The issue with this game is that it impacted Sunday’s game. Barlow came in to protect a 4-1 lead in the eighth and while he ended up getting the job done, things got very difficult. Barlow got Eaton to strike out on four pitches. Then he got Nick Madrigal to ground out on the fourth pitch. This is where the White Sox likely won the game on Sunday in a game they probably didn’t think they could win Saturday. Tim Anderson put together a fantastic at bat and on the sixth pitch, he singled. And then Leury Garcia took a walk on the 12th pitch of the plate appearances. Just look at some of this work he did.
So now they had worked Barlow to a point he could not go Sunday and actually probably felt like they had a chance to win the game. A very tense at bat between Barlow and Yoan Moncada ended in five pitches, but Barlow had thrown 31 pitches and any chance of him either pitching the ninth or pitching on Sunday was out the door.
After the insurance run, you could make an argument that Josh Staumont wasn’t needed, but he was warming in the eighth because of how much Barlow had thrown, so he came in the ninth anyway in spite of the team being up by four. He ended up having to throw 22 pitches, which was his third game in four days, so he was likely out for Sunday too. They secured a win using their two best relievers, but it was a risk. And we saw how it played out.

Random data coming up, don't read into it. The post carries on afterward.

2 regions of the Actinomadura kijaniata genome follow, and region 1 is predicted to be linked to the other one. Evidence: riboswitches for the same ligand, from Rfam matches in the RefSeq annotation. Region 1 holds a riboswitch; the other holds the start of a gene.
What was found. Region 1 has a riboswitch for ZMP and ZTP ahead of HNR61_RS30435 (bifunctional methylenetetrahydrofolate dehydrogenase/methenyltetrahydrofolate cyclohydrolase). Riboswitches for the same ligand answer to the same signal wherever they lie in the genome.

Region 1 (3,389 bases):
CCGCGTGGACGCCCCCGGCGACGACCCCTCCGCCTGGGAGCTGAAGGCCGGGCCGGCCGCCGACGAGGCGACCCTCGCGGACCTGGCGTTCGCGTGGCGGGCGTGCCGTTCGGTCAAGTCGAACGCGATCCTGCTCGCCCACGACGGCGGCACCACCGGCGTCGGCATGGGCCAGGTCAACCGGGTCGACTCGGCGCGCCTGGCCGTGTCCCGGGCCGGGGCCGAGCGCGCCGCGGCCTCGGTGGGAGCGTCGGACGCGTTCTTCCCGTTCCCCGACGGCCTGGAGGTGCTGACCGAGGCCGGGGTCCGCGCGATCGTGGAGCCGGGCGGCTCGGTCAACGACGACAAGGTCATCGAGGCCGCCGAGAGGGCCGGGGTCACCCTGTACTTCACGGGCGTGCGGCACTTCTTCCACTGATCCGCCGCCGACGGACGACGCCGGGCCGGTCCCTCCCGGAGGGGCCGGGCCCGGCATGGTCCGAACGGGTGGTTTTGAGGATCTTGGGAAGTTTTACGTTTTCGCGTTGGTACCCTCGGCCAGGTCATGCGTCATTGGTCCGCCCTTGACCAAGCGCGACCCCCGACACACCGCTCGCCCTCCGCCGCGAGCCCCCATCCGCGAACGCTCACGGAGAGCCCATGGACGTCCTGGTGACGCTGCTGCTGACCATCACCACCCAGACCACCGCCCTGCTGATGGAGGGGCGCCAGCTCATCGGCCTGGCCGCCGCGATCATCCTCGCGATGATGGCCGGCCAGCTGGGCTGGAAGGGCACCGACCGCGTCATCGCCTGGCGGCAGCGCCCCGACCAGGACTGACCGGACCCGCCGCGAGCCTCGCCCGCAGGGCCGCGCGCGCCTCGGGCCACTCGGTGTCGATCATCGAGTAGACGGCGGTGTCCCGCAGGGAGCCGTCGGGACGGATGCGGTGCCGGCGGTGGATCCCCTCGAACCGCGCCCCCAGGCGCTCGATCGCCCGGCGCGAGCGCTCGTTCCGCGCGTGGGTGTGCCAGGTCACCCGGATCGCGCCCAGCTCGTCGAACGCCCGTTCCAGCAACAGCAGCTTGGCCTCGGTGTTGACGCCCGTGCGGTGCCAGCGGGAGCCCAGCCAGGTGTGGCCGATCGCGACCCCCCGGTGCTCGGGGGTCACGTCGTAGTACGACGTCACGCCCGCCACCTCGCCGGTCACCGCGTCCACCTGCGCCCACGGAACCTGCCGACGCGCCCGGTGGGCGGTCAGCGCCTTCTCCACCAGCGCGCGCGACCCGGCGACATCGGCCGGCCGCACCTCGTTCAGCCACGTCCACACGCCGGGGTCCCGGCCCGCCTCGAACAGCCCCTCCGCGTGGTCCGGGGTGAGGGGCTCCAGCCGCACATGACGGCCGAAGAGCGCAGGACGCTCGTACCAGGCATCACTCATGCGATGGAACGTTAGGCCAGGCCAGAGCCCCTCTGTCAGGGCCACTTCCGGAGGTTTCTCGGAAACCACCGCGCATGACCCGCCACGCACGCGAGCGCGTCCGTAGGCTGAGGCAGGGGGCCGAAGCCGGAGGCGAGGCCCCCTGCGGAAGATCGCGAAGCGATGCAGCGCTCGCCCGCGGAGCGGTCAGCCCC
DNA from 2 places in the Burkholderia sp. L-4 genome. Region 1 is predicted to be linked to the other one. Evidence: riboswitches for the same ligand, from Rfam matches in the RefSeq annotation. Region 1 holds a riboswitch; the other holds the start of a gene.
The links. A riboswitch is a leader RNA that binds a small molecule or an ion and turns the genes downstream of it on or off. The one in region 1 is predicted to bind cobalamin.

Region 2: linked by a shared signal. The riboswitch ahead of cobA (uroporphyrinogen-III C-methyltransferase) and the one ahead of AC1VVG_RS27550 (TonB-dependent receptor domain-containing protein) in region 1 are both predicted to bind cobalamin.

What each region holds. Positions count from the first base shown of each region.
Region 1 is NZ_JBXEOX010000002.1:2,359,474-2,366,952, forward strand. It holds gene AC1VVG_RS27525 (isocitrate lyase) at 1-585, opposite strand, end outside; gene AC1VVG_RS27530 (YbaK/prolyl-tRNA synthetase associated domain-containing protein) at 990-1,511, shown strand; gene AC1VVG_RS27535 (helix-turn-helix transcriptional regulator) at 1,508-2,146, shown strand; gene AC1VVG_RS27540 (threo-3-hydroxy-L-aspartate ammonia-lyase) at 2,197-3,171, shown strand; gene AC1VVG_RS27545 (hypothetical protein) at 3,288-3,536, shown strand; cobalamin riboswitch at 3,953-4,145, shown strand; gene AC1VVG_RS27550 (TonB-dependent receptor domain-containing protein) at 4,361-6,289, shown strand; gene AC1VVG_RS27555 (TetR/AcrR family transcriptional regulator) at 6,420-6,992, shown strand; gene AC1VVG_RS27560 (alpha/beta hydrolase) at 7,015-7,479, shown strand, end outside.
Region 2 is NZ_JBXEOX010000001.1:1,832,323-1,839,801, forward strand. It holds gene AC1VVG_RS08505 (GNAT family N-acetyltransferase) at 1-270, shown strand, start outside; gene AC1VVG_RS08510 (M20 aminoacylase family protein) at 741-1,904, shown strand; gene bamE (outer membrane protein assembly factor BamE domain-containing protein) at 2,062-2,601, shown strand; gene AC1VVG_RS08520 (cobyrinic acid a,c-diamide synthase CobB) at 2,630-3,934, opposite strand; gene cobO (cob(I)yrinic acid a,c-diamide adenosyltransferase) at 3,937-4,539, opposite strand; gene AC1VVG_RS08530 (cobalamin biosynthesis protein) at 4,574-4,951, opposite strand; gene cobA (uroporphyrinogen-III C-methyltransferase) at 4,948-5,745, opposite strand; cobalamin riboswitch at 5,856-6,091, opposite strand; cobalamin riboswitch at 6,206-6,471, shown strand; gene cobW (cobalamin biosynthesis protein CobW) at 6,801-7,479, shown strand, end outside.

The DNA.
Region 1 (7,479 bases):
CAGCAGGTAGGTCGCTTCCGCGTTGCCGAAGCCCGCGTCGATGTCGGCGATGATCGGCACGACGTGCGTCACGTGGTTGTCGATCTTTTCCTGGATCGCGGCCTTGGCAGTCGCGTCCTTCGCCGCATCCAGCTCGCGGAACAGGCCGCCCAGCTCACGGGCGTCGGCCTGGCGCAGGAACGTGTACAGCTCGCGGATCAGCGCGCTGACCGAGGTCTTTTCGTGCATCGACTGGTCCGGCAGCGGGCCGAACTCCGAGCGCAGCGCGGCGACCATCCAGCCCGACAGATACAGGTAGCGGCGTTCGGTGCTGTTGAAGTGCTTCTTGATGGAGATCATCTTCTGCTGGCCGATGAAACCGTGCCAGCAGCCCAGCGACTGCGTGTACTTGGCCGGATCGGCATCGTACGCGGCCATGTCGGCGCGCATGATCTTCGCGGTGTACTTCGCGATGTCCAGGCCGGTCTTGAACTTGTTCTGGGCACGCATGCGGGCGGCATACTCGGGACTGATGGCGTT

This was such a good, somewhat tense, back and forth game all day. The Royals struck first, putting pressure on Dylan Cease as they’d done in the first in two of the first three games as well. Another Santana walk (he had five in the series) followed by an Andrew Benintendi single and a Perez sacrifice fly gave the Royals a 1-0 lead and Brady Singer was good Singer yesterday.
After going away from his slider against Detroit the other day, he threw it 31 percent of the time against the White Sox and had them mostly guessing with seven swings and misses on it in 21 swings. He didn’t have his first 1-2-3 inning until the fourth, but you still felt like he was in pretty good control early on and that this was going to be a low-scoring game because Cease, who has really come on lately, was also in control.